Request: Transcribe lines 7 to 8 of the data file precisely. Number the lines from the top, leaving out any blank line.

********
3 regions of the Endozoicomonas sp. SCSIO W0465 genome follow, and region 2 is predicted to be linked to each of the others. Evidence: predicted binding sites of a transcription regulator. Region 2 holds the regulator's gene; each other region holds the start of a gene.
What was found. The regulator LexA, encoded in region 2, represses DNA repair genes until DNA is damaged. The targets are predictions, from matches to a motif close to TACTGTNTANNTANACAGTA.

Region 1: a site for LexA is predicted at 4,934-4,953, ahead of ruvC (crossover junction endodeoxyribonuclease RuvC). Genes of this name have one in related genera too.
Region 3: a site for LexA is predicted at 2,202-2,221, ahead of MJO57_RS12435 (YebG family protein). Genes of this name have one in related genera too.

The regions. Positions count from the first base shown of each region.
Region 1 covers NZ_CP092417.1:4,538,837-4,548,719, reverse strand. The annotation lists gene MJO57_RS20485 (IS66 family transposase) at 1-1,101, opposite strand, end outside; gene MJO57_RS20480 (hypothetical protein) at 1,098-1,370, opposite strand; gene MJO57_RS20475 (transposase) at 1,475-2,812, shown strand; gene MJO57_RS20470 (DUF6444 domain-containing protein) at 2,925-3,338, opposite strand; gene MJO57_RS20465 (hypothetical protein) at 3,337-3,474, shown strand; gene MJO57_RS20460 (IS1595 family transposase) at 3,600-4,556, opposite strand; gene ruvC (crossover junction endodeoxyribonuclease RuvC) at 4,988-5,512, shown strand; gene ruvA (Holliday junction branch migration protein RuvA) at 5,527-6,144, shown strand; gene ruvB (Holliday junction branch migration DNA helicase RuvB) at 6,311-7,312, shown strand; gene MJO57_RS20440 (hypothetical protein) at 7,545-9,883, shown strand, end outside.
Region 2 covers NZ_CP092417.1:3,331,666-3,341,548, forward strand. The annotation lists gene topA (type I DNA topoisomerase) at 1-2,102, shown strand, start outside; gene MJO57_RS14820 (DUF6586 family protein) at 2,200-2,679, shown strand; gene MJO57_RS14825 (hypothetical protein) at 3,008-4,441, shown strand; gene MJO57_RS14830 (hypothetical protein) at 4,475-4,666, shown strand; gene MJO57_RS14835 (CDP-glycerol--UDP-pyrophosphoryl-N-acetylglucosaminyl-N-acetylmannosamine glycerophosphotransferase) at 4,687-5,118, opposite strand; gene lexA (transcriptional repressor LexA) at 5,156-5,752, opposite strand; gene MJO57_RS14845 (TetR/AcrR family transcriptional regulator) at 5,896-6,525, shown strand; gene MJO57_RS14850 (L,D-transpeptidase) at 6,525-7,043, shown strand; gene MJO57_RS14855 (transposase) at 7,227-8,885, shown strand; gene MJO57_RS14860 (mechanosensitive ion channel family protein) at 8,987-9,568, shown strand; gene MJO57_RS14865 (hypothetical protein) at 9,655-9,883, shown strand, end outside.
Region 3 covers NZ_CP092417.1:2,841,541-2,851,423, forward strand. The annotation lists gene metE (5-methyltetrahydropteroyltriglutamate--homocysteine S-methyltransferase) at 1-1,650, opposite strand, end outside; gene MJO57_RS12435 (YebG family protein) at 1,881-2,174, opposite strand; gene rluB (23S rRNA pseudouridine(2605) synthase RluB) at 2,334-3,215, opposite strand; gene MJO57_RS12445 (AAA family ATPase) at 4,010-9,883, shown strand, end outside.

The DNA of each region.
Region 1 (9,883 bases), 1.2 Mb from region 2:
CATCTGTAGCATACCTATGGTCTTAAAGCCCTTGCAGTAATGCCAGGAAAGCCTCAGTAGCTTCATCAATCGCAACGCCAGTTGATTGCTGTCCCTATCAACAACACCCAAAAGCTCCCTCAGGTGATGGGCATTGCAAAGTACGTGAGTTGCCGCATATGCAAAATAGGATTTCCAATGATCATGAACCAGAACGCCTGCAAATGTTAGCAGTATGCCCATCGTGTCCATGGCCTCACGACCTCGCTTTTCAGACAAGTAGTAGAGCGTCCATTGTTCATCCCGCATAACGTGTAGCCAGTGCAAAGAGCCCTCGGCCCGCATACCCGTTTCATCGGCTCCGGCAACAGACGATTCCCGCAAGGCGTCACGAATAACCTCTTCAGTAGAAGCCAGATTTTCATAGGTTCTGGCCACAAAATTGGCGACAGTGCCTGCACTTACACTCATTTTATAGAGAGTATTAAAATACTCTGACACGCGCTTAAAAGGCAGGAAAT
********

Region 2 covers NZ_CP092417.1:3,331,666-3,341,548, forward strand. The annotation lists gene topA (type I DNA topoisomerase) at 1-2,102, shown strand, start outside; gene MJO57_RS14820 (DUF6586 family protein) at 2,200-2,679, shown strand; gene MJO57_RS14825 (hypothetical protein) at 3,008-4,441, shown strand; gene MJO57_RS14830 (hypothetical protein) at 4,475-4,666, shown strand; gene MJO57_RS14835 (CDP-glycerol--UDP-pyrophosphoryl-N-acetylglucosaminyl-N-acetylmannosamine glycerophosphotransferase) at 4,687-5,118, opposite strand; gene lexA (transcriptional repressor LexA) at 5,156-5,752, opposite strand; gene MJO57_RS14845 (TetR/AcrR family transcriptional regulator) at 5,896-6,525, shown strand; gene MJO57_RS14850 (L,D-transpeptidase) at 6,525-7,043, shown strand; gene MJO57_RS14855 (transposase) at 7,227-8,885, shown strand; gene MJO57_RS14860 (mechanosensitive ion channel family protein) at 8,987-9,568, shown strand; gene MJO57_RS14865 (hypothetical protein) at 9,655-9,883, shown strand, end outside.
Region 3 covers NZ_CP092417.1:2,841,541-2,851,423, forward strand. The annotation lists gene metE (5-methyltetrahydropteroyltriglutamate--homocysteine S-methyltransferase) at 1-1,650, opposite strand, end outside; gene MJO57_RS12435 (YebG family protein) at 1,881-2,174, opposite strand; gene rluB (23S rRNA pseudouridine(2605) synthase RluB) at 2,334-3,215, opposite strand; gene MJO57_RS12445 (AAA family ATPase) at 4,010-9,883, shown strand, end outside.